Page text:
Advertising for Peanuts recently highlighted a bit of German guerilla marketing aimed at promoting Braun’s Silk-Epil hair removal product. The righthand side of the image shows a Braun model walking around a shopping mall with (Braun-branded) helium balloons hoisting her skirt above her head, revealing her Braun-smooth legs that are simply, “too pretty to hide.”
At face value, this isn’t much different from earlier examples of vaguely scandalous publicity stunts. For example, back in 2005 Kodak employed models to flash their logo-printed panties at a European trade show (as depicted on the lefthand side of the picture) — a tactic known as ass-vertising. I haven’t seen any reports about the effectiveness of this particular program but, at the time, it certainly made marketing bloggers scratch their heads.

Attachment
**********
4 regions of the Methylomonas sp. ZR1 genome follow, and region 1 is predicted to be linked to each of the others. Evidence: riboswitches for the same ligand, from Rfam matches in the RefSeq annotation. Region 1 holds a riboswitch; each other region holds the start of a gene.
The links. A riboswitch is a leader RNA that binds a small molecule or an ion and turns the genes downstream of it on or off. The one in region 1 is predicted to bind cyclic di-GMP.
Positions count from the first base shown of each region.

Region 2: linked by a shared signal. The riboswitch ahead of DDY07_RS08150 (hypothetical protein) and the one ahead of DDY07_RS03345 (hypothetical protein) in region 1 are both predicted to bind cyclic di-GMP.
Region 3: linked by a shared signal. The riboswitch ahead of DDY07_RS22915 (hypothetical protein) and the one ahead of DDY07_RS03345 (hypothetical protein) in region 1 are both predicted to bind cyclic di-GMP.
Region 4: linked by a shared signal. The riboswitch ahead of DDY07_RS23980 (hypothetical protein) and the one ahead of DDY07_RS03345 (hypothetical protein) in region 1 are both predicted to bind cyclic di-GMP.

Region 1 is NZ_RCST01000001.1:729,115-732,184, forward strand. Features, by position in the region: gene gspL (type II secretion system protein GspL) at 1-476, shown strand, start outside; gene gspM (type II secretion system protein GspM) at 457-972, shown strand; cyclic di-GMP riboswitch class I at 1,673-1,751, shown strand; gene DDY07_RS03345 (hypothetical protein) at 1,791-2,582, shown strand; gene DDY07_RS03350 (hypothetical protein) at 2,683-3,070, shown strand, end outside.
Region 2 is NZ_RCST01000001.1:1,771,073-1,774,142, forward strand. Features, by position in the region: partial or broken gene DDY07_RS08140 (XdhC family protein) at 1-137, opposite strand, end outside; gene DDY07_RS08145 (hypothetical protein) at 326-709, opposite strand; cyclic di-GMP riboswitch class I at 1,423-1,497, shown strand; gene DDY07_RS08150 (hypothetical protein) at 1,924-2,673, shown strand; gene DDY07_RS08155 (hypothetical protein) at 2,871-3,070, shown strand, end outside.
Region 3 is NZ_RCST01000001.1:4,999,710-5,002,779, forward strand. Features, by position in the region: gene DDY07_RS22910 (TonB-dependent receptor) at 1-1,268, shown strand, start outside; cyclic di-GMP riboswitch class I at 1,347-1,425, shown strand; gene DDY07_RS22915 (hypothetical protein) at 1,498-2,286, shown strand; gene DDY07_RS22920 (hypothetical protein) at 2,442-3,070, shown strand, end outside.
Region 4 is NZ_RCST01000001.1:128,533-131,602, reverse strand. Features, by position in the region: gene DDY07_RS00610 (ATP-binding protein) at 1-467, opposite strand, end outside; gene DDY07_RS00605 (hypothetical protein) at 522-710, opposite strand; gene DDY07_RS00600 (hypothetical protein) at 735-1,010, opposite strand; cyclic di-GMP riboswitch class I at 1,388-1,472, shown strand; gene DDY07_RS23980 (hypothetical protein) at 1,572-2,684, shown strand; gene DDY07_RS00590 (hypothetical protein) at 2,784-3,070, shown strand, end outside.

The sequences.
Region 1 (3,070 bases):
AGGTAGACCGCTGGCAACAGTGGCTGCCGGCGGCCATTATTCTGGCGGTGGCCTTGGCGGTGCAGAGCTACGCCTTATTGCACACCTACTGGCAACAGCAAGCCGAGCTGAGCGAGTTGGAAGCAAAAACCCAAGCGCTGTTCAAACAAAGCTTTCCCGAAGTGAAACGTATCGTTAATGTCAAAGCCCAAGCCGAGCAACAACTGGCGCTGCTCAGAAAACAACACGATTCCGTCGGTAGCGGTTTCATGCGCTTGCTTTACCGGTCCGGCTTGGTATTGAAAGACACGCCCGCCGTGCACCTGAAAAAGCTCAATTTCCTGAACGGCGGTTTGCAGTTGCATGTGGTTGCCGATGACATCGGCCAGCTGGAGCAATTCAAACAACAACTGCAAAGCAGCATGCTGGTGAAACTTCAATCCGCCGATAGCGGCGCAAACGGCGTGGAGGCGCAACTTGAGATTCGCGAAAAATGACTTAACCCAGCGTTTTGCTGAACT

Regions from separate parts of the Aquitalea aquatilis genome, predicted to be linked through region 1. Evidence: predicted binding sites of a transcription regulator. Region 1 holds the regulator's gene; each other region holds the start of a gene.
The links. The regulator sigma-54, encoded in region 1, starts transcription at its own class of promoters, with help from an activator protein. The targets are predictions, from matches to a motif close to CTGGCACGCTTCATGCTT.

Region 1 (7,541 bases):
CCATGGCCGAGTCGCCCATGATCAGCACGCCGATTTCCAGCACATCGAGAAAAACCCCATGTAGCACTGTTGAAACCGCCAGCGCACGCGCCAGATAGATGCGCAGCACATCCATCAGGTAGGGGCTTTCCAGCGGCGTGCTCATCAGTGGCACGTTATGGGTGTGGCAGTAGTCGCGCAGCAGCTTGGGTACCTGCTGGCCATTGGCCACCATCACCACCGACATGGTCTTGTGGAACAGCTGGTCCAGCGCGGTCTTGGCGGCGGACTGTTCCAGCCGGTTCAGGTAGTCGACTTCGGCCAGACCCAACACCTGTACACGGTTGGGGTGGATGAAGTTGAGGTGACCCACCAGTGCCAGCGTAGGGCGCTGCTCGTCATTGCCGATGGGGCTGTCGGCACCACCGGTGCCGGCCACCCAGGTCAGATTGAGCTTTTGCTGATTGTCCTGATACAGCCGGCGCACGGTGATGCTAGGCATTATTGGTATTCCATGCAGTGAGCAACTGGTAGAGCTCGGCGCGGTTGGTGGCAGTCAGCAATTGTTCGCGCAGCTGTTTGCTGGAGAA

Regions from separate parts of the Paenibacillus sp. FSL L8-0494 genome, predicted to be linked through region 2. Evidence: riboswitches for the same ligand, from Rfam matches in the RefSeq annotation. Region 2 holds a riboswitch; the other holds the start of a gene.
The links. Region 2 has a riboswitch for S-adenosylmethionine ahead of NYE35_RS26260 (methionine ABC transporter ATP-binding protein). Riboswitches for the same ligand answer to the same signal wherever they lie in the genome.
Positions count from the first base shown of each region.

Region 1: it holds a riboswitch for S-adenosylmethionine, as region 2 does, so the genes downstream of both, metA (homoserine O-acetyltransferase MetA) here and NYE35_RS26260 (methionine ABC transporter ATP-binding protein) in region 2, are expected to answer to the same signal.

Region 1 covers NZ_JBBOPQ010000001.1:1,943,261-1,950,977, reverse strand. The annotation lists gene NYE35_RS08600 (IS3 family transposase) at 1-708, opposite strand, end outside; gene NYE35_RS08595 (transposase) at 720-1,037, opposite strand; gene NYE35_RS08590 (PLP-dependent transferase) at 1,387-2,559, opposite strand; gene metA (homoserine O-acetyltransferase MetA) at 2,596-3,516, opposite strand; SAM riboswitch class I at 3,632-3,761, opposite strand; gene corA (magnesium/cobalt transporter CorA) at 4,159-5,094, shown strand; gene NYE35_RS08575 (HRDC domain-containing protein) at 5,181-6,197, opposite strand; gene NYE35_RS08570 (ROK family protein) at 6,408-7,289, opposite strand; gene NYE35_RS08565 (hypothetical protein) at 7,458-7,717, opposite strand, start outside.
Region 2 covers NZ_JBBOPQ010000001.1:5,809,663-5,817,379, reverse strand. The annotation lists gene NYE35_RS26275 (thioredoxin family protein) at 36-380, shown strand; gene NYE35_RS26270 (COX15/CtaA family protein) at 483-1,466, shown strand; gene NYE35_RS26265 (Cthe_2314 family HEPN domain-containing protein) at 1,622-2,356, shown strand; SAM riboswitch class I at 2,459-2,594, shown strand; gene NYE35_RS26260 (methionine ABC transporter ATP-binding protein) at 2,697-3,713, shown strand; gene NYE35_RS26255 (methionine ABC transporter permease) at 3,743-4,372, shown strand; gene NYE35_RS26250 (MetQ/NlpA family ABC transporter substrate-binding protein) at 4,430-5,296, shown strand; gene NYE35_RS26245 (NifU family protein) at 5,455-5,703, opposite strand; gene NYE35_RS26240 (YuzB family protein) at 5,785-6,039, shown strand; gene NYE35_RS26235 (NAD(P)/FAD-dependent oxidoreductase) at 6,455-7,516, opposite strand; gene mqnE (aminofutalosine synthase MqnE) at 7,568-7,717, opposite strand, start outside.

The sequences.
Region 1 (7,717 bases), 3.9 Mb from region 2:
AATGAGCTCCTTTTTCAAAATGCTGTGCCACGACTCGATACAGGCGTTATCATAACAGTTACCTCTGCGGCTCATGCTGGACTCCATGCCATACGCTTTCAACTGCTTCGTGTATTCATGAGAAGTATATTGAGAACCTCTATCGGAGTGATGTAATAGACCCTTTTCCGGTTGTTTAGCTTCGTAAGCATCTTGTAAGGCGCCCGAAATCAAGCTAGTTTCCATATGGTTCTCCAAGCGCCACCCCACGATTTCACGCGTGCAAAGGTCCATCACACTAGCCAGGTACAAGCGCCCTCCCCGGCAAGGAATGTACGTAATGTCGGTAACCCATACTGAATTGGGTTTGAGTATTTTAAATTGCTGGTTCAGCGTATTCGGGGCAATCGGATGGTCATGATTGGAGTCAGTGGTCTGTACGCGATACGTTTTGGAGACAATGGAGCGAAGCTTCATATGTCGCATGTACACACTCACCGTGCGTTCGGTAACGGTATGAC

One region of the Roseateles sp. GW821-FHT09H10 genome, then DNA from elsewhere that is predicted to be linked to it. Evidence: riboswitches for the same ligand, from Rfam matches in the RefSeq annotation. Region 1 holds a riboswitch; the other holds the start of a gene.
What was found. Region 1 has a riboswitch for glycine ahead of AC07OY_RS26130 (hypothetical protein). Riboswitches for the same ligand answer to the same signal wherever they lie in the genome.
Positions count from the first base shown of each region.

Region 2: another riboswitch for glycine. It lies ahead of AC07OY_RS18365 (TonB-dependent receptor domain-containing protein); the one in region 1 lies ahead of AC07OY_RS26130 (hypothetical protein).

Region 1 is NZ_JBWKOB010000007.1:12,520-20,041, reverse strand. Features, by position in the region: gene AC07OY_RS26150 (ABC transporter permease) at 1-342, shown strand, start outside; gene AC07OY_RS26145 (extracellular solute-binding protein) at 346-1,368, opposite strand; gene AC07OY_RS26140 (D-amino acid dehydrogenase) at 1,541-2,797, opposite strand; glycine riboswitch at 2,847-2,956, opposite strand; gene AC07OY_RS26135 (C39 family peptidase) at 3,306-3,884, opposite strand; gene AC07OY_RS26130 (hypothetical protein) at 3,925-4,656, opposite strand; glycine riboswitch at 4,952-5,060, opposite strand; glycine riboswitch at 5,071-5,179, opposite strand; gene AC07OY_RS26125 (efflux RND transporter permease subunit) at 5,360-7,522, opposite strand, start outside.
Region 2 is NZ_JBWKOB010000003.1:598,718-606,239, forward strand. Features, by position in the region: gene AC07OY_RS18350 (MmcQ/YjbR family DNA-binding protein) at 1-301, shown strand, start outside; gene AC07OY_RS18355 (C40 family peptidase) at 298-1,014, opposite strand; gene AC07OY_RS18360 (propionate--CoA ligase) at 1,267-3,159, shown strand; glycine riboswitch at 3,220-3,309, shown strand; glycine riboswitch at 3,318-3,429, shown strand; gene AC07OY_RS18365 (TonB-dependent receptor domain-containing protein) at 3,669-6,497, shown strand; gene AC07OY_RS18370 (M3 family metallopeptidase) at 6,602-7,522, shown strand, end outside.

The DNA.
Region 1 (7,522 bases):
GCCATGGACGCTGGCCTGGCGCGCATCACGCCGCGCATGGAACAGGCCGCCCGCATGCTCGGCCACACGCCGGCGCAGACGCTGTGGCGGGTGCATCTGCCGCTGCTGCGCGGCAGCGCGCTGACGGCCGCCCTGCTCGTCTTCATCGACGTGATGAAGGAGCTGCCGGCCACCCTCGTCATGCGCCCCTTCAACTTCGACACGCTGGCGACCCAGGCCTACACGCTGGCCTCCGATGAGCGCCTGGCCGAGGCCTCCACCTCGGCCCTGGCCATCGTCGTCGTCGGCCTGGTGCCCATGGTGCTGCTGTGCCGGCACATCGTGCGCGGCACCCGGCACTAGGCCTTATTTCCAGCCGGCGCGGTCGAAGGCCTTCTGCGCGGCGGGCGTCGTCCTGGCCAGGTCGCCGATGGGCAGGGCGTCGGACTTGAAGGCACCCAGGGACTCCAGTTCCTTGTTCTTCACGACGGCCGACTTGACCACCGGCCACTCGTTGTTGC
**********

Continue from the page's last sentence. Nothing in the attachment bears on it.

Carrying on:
Both stunts no doubt caught people’s attention. But where the Kodak stunt couldn’t have been more off-brand (What message were they trying to send? “Kiss our asses”? “Our products are crap?”) the Braun “too pretty to hide” promotion actually does seem to be right on-message. More importantly, Braun saw a 25% increase in store traffic on that particular day.
It just goes to show you, something that is ridiculous and potentially damaging for one brand might turn out to be a flash of inspiration for another. The difference between the two lies in brand-relevance.